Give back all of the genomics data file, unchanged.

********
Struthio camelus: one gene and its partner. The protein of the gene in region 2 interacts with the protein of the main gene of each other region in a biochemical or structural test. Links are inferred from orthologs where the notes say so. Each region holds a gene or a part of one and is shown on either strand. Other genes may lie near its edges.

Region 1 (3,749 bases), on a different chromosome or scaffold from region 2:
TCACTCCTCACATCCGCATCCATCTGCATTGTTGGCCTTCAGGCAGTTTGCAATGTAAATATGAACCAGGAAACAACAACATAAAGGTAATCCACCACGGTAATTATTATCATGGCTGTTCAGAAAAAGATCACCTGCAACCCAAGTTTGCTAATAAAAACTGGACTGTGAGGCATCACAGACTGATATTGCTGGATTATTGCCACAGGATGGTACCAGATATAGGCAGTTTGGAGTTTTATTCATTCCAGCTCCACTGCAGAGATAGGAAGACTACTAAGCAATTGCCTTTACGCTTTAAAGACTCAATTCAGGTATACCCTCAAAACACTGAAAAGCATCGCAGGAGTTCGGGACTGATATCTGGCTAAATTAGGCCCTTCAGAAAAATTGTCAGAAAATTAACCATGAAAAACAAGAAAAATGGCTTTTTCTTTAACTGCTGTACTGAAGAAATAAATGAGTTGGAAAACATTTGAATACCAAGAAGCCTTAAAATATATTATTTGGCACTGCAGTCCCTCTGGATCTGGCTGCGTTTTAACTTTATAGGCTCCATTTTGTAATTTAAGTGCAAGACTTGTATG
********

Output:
Struthio camelus: one gene and its partner. The protein of the gene in region 2 interacts with the protein of the main gene of each other region in a biochemical or structural test. Links are inferred from orthologs where the notes say so. Each region holds a gene or a part of one and is shown on either strand. Other genes may lie near its edges.

Region 1 (3,749 bases), on a different chromosome or scaffold from region 2:
TCACTCCTCACATCCGCATCCATCTGCATTGTTGGCCTTCAGGCAGTTTGCAATGTAAATATGAACCAGGAAACAACAACATAAAGGTAATCCACCACGGTAATTATTATCATGGCTGTTCAGAAAAAGATCACCTGCAACCCAAGTTTGCTAATAAAAACTGGACTGTGAGGCATCACAGACTGATATTGCTGGATTATTGCCACAGGATGGTACCAGATATAGGCAGTTTGGAGTTTTATTCATTCCAGCTCCACTGCAGAGATAGGAAGACTACTAAGCAATTGCCTTTACGCTTTAAAGACTCAATTCAGGTATACCCTCAAAACACTGAAAAGCATCGCAGGAGTTCGGGACTGATATCTGGCTAAATTAGGCCCTTCAGAAAAATTGTCAGAAAATTAACCATGAAAAACAAGAAAAATGGCTTTTTCTTTAACTGCTGTACTGAAGAAATAAATGAGTTGGAAAACATTTGAATACCAAGAAGCCTTAAAATATATTATTTGGCACTGCAGTCCCTCTGGATCTGGCTGCGTTTTAACTTTATAGGCTCCATTTTGTAATTTAAGTGCAAGACTTGTATG